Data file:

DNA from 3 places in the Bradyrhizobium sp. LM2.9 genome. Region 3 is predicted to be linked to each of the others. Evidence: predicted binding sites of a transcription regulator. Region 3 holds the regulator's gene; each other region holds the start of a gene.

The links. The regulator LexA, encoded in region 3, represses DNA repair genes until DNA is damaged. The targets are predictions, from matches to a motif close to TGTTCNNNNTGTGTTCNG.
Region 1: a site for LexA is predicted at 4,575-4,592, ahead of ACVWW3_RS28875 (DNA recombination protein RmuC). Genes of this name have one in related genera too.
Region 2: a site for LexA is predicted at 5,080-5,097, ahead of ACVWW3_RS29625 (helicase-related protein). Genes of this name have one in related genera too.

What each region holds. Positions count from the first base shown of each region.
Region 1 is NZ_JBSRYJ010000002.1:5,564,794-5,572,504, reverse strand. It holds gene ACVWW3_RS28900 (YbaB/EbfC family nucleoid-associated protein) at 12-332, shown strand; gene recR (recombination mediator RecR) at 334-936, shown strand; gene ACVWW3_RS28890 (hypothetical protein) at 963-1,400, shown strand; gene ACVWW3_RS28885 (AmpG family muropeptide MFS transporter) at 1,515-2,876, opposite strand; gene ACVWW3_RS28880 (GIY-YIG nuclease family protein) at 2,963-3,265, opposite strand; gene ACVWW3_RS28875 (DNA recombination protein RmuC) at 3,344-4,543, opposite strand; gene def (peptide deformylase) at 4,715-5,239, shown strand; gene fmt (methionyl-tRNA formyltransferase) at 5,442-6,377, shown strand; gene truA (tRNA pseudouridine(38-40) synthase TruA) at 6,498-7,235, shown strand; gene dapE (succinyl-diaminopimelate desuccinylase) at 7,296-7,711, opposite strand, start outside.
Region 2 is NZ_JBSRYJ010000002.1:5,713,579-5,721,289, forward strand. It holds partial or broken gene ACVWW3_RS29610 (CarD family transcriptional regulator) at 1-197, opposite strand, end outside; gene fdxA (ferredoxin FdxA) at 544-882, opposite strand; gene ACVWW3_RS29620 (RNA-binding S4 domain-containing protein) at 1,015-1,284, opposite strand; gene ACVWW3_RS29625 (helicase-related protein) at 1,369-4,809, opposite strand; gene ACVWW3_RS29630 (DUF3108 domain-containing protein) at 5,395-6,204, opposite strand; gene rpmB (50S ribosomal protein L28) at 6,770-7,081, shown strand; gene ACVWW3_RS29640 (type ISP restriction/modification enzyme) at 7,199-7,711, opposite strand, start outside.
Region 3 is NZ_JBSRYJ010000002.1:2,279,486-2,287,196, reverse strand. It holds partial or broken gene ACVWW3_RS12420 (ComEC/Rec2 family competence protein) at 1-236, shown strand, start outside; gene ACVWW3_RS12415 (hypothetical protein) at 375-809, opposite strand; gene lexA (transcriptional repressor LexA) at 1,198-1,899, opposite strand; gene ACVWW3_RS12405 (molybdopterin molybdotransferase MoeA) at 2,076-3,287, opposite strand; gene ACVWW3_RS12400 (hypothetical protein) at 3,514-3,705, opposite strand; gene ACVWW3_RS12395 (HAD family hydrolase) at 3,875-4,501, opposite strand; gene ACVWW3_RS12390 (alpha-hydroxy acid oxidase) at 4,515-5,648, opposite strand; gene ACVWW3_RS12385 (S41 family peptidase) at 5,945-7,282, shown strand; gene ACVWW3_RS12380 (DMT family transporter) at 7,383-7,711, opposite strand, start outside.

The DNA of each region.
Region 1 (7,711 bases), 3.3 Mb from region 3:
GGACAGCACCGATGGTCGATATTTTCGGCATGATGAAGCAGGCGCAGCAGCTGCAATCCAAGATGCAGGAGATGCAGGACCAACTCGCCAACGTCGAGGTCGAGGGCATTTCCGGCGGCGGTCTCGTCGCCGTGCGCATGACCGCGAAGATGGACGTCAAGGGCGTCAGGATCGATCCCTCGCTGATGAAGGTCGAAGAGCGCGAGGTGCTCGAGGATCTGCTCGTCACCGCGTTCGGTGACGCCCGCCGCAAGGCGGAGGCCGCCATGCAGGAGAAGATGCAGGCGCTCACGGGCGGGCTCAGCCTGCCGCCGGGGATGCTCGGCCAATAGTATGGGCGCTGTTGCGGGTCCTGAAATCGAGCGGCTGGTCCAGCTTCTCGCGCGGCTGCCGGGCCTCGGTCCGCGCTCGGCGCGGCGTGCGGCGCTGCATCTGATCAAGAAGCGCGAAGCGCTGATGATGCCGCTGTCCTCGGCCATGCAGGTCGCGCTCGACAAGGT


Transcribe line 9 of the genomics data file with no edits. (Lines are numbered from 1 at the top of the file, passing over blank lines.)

The DNA of each region.